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Column originally published May 29, 2019

Vaccines Can Protect Children From Serious Illnesses

Question: I am concerned about our two grandchildren, they are two and four years old. They have never received any vaccination. Our daughter got all her vaccines when she was growing up. After their children were born, they told us that they have read that vaccines are dangerous and they are not necessary. With recent outbreaks of measles, they are expressing some second thoughts. Their whole family travel a lot. I worry about our grandchildren, and wonder how we can help them to make the right decision and keep them safe.


I share your concern about your grandchildren. Vaccines can protect them from many serious infections. Unfortunately, there is a lot of misinformation on internet and social media; some parents are misguided, and refused to have their children vaccinated.

Smallpox vaccine was the first one discovered and used around the world. It eradicated smallpox, which killed and scarred many throughout human history. As a result, smallpox vaccine is not necessary any more.

Polio is the second disease that vaccines try to eradicate. Poliovirus infection can cause paralysis, mostly in children and young adults. Polio vaccine is very effective, it wiped out polio in most parts of the world. There are pockets in several countries where polio infection still exists. As a result, children need polio vaccine to keep them protected.

Scientists have been trying to produce vaccines for different germs. Some viruses were grown in the laboratory for many generations, and were “tamed” to produce mild infection, but not the illness. This was how measles, mumps, rubella, and varicella (chickenpox) vaccine (MMRV) was produced.

Other vaccines were produced by using components of viruses and bacteria that can induce immunity, but won’t cause an infection. Human papilloma virus (HPV) vaccine that can prevent cervical cancer, as well as Haemophilus influenzae (Hib) and meningococcal vaccines that prevent meningitis, are produced using this technique.

The science behind viral, bacterial, and parasitic infections is very complex; different germs infect us in different ways. That is why infectious disease is a specialty within medicine.

Vaccine research often takes years, with teams of scientists collaborating around the world. Once identified, vaccines are tested carefully to ensure their effectiveness as well as safety. Only a few vaccine manufacturers are licensed in North America to produce these vaccines; they have to follow stringent regulations. Vaccines also need to be transported and stored properly.

A group of scientists are tasked by Health Canada to review all research data before approving any vaccine. Monitoring continues after a vaccine is approved to track side effects of the vaccine.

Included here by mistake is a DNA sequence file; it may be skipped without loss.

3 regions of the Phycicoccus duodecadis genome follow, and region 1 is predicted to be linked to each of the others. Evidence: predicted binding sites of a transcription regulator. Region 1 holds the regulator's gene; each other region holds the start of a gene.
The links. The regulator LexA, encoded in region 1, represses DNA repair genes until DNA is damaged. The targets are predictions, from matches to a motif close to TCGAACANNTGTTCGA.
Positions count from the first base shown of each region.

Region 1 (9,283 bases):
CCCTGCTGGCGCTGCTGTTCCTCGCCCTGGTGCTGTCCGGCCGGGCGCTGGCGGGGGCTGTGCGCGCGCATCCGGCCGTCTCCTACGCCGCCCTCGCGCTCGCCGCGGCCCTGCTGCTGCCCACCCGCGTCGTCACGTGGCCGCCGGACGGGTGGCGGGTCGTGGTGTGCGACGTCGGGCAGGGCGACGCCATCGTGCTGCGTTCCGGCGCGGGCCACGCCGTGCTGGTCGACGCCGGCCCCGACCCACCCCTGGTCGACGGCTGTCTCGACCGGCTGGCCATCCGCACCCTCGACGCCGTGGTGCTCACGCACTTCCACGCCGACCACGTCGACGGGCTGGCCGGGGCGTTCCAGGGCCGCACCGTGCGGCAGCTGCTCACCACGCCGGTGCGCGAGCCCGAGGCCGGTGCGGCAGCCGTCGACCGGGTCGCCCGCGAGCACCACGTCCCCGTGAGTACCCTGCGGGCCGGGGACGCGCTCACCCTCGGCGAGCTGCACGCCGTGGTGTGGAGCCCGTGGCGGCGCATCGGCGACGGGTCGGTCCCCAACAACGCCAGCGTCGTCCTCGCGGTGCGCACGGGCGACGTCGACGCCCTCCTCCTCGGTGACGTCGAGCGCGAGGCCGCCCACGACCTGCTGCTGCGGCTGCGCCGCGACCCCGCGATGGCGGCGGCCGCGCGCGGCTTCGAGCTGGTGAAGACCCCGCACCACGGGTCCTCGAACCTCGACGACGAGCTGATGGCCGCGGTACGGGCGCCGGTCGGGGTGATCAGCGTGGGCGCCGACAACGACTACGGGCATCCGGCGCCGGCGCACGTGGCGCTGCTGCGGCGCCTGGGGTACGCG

Vaccines stimulate our immune system to produce antibodies, and alert our white blood cells to recognize and fight the germs so that we won’t get sick. After vaccination, most of us are protected. However, a small percentage of individuals may not respond as well to the vaccine. For many germs, we need 95% or more of the population to be vaccinated to prevent the spread of these germs: this is called herd immunity.

Measles is a good example. United States and Canada were on the verge of eliminating measles since the turn of this century. Unfortunately, Dr Wakefield, a researcher in England, falsely associated measles vaccine as the cause of autism. Many parents were scared, and refused to allow their children to be vaccinated. In addition, some religious sects also would not allow immunization.

As a result, there have been outbreaks of measles infection in Europe and North America. Some local governments have started mandatory vaccination to prevent further outbreaks. In other countries, they cannot afford to provide measles vaccine to children; large outbreaks and epidemics continue to occur in these countries.

It is difficult for the general public to fully understand the science behind vaccines, how they are produced and how they protect us. Reading medical literature after putting their children to bed is hardly something most parents can do, and it is not easy to understand. Most rely on internet search and social media. Unfortunately, there is a large group of people who are against vaccination; they spread false information to further their cause.

I would suggest that you go to the parents website of Canadian Paediatric Society ( to look for good information about vaccines. You can also show this column to your daughter. Furthermore, if she was born before 1995, she may have received only one dose of MMR vaccine; she will need a second dose for full protection.